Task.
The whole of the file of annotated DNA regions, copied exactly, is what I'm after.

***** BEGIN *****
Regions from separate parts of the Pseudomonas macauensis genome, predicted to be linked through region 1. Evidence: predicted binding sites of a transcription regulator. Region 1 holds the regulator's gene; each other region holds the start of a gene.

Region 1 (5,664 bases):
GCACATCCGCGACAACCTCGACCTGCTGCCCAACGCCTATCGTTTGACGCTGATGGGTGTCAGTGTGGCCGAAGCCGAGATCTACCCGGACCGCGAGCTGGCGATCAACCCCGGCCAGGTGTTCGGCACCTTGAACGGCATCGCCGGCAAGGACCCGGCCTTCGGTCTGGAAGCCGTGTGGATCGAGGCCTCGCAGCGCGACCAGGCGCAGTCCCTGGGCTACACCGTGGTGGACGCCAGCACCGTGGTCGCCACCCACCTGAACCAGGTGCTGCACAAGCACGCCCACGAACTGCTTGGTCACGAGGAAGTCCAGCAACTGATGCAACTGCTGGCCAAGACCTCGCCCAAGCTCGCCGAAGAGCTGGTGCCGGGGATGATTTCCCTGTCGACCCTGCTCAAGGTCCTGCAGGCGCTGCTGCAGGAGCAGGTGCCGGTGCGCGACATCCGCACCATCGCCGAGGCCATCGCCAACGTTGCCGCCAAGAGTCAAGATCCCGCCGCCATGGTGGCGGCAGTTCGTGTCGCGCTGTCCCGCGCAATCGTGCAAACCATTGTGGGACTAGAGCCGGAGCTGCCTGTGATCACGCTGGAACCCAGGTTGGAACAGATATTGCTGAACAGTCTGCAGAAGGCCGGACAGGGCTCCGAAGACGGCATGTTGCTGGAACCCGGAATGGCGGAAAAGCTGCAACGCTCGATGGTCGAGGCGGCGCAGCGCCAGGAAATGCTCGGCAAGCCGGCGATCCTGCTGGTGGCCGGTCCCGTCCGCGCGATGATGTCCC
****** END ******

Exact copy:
Regions from separate parts of the Pseudomonas macauensis genome, predicted to be linked through region 1. Evidence: predicted binding sites of a transcription regulator. Region 1 holds the regulator's gene; each other region holds the start of a gene.

Region 1 (5,664 bases):
GCACATCCGCGACAACCTCGACCTGCTGCCCAACGCCTATCGTTTGACGCTGATGGGTGTCAGTGTGGCCGAAGCCGAGATCTACCCGGACCGCGAGCTGGCGATCAACCCCGGCCAGGTGTTCGGCACCTTGAACGGCATCGCCGGCAAGGACCCGGCCTTCGGTCTGGAAGCCGTGTGGATCGAGGCCTCGCAGCGCGACCAGGCGCAGTCCCTGGGCTACACCGTGGTGGACGCCAGCACCGTGGTCGCCACCCACCTGAACCAGGTGCTGCACAAGCACGCCCACGAACTGCTTGGTCACGAGGAAGTCCAGCAACTGATGCAACTGCTGGCCAAGACCTCGCCCAAGCTCGCCGAAGAGCTGGTGCCGGGGATGATTTCCCTGTCGACCCTGCTCAAGGTCCTGCAGGCGCTGCTGCAGGAGCAGGTGCCGGTGCGCGACATCCGCACCATCGCCGAGGCCATCGCCAACGTTGCCGCCAAGAGTCAAGATCCCGCCGCCATGGTGGCGGCAGTTCGTGTCGCGCTGTCCCGCGCAATCGTGCAAACCATTGTGGGACTAGAGCCGGAGCTGCCTGTGATCACGCTGGAACCCAGGTTGGAACAGATATTGCTGAACAGTCTGCAGAAGGCCGGACAGGGCTCCGAAGACGGCATGTTGCTGGAACCCGGAATGGCGGAAAAGCTGCAACGCTCGATGGTCGAGGCGGCGCAGCGCCAGGAAATGCTCGGCAAGCCGGCGATCCTGCTGGTGGCCGGTCCCGTCCGCGCGATGATGTCCC